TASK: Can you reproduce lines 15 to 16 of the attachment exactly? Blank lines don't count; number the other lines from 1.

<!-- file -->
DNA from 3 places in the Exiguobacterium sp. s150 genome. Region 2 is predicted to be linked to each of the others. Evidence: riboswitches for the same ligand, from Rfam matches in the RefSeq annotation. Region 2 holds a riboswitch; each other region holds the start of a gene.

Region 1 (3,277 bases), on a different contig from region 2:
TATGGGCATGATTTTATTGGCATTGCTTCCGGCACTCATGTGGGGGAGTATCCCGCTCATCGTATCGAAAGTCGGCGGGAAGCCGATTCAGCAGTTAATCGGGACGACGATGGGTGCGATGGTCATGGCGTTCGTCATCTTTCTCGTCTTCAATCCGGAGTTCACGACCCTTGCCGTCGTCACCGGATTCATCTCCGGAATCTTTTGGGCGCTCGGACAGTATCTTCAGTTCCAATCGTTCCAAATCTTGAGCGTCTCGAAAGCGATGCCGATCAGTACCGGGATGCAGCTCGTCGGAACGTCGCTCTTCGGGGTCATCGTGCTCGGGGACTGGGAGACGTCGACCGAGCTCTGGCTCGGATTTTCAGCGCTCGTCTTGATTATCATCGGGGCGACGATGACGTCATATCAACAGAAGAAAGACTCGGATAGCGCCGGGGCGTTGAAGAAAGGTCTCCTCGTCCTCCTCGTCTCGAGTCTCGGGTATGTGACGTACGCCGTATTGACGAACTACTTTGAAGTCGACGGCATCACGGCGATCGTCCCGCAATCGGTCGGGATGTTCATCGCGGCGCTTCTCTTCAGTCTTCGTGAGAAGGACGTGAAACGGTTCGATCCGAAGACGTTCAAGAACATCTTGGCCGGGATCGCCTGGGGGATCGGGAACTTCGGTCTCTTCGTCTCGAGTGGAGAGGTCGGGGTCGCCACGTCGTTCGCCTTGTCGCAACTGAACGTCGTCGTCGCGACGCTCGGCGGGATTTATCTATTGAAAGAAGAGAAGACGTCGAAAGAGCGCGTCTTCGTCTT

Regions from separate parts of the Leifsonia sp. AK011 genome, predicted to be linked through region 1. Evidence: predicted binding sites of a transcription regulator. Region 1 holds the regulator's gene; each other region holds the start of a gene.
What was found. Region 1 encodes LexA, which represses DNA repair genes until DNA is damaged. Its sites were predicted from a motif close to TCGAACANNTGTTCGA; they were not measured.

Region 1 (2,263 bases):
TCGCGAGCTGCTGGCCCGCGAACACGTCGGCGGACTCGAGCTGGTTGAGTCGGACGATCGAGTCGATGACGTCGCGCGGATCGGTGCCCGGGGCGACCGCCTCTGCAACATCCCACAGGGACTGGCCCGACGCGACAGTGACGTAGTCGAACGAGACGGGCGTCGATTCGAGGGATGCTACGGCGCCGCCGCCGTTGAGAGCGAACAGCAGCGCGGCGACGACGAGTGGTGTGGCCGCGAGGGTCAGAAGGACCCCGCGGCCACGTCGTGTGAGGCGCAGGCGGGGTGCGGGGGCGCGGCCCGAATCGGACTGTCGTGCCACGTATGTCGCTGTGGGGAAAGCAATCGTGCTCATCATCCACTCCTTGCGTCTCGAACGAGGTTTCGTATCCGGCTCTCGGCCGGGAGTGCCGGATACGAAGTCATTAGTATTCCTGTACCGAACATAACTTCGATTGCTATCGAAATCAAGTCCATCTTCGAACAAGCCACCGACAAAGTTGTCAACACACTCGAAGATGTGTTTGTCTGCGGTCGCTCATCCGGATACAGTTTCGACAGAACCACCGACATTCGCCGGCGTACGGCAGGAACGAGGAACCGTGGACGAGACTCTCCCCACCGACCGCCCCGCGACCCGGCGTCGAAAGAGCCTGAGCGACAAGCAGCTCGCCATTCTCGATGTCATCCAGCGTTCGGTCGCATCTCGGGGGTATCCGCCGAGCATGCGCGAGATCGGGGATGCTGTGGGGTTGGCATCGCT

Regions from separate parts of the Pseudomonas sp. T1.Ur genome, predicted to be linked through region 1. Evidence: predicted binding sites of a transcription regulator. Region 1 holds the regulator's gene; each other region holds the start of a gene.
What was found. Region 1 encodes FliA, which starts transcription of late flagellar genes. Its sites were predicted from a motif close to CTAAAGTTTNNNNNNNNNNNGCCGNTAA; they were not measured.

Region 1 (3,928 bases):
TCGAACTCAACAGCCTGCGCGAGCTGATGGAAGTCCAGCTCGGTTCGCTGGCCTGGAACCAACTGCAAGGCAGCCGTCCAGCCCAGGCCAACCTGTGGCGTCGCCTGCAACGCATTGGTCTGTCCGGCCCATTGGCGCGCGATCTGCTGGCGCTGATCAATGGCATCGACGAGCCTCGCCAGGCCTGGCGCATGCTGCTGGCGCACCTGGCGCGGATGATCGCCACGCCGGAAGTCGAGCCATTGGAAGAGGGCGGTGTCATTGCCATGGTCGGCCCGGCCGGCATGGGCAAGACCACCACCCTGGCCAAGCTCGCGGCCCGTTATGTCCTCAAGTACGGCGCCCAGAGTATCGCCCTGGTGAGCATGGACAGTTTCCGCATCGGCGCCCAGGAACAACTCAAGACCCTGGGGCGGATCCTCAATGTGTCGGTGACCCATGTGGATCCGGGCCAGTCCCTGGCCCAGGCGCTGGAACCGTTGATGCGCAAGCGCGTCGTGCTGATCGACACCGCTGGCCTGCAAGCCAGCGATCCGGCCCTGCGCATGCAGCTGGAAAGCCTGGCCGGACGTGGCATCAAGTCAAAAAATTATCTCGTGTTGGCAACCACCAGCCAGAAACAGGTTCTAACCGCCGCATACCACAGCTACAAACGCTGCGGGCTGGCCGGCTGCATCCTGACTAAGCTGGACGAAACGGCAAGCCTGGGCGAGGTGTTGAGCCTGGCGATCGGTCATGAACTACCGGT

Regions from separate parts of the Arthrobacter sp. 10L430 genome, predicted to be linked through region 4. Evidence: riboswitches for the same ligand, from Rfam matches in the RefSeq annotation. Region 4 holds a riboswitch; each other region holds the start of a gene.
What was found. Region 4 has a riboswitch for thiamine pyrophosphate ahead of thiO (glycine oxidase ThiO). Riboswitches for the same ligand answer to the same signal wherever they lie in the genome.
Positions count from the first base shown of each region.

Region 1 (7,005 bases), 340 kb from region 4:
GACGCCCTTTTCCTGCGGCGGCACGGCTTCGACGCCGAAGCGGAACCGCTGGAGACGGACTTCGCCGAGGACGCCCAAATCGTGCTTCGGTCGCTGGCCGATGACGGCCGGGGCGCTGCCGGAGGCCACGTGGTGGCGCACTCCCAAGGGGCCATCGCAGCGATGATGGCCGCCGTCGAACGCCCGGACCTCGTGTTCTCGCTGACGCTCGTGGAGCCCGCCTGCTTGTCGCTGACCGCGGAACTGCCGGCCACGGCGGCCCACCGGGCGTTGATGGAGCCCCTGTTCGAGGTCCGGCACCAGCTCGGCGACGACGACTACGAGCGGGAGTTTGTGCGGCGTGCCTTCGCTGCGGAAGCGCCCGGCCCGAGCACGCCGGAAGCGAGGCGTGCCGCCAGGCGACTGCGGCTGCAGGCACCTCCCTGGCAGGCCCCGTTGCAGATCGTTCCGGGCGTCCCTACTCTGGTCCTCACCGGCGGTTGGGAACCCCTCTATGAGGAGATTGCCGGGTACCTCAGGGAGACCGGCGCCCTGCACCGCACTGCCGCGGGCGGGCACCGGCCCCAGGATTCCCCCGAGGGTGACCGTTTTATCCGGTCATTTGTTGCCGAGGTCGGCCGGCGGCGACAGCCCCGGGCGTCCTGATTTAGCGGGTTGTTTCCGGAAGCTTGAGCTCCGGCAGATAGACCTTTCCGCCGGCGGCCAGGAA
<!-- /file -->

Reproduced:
Region 1 (7,005 bases), 340 kb from region 4:
GACGCCCTTTTCCTGCGGCGGCACGGCTTCGACGCCGAAGCGGAACCGCTGGAGACGGACTTCGCCGAGGACGCCCAAATCGTGCTTCGGTCGCTGGCCGATGACGGCCGGGGCGCTGCCGGAGGCCACGTGGTGGCGCACTCCCAAGGGGCCATCGCAGCGATGATGGCCGCCGTCGAACGCCCGGACCTCGTGTTCTCGCTGACGCTCGTGGAGCCCGCCTGCTTGTCGCTGACCGCGGAACTGCCGGCCACGGCGGCCCACCGGGCGTTGATGGAGCCCCTGTTCGAGGTCCGGCACCAGCTCGGCGACGACGACTACGAGCGGGAGTTTGTGCGGCGTGCCTTCGCTGCGGAAGCGCCCGGCCCGAGCACGCCGGAAGCGAGGCGTGCCGCCAGGCGACTGCGGCTGCAGGCACCTCCCTGGCAGGCCCCGTTGCAGATCGTTCCGGGCGTCCCTACTCTGGTCCTCACCGGCGGTTGGGAACCCCTCTATGAGGAGATTGCCGGGTACCTCAGGGAGACCGGCGCCCTGCACCGCACTGCCGCGGGCGGGCACCGGCCCCAGGATTCCCCCGAGGGTGACCGTTTTATCCGGTCATTTGTTGCCGAGGTCGGCCGGCGGCGACAGCCCCGGGCGTCCTGATTTAGCGGGTTGTTTCCGGAAGCTTGAGCTCCGGCAGATAGACCTTTCCGCCGGCGGCCAGGAA